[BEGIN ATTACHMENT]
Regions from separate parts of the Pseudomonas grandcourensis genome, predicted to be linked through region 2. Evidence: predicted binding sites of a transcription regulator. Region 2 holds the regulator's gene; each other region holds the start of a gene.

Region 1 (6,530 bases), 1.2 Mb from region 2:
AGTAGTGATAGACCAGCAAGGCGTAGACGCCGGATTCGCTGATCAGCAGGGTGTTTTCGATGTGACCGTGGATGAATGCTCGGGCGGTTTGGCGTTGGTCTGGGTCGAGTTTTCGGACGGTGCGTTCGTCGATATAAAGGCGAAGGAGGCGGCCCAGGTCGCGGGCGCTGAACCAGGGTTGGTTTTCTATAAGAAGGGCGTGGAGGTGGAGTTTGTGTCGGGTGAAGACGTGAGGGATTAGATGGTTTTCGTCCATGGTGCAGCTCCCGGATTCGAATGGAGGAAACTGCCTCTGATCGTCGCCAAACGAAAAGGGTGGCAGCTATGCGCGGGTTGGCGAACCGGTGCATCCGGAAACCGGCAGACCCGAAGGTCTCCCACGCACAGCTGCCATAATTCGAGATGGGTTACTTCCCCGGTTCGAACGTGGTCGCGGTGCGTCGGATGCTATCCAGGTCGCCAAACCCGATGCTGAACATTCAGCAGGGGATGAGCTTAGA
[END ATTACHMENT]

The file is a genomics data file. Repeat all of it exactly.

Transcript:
Regions from separate parts of the Pseudomonas grandcourensis genome, predicted to be linked through region 2. Evidence: predicted binding sites of a transcription regulator. Region 2 holds the regulator's gene; each other region holds the start of a gene.

Region 1 (6,530 bases), 1.2 Mb from region 2:
AGTAGTGATAGACCAGCAAGGCGTAGACGCCGGATTCGCTGATCAGCAGGGTGTTTTCGATGTGACCGTGGATGAATGCTCGGGCGGTTTGGCGTTGGTCTGGGTCGAGTTTTCGGACGGTGCGTTCGTCGATATAAAGGCGAAGGAGGCGGCCCAGGTCGCGGGCGCTGAACCAGGGTTGGTTTTCTATAAGAAGGGCGTGGAGGTGGAGTTTGTGTCGGGTGAAGACGTGAGGGATTAGATGGTTTTCGTCCATGGTGCAGCTCCCGGATTCGAATGGAGGAAACTGCCTCTGATCGTCGCCAAACGAAAAGGGTGGCAGCTATGCGCGGGTTGGCGAACCGGTGCATCCGGAAACCGGCAGACCCGAAGGTCTCCCACGCACAGCTGCCATAATTCGAGATGGGTTACTTCCCCGGTTCGAACGTGGTCGCGGTGCGTCGGATGCTATCCAGGTCGCCAAACCCGATGCTGAACATTCAGCAGGGGATGAGCTTAGA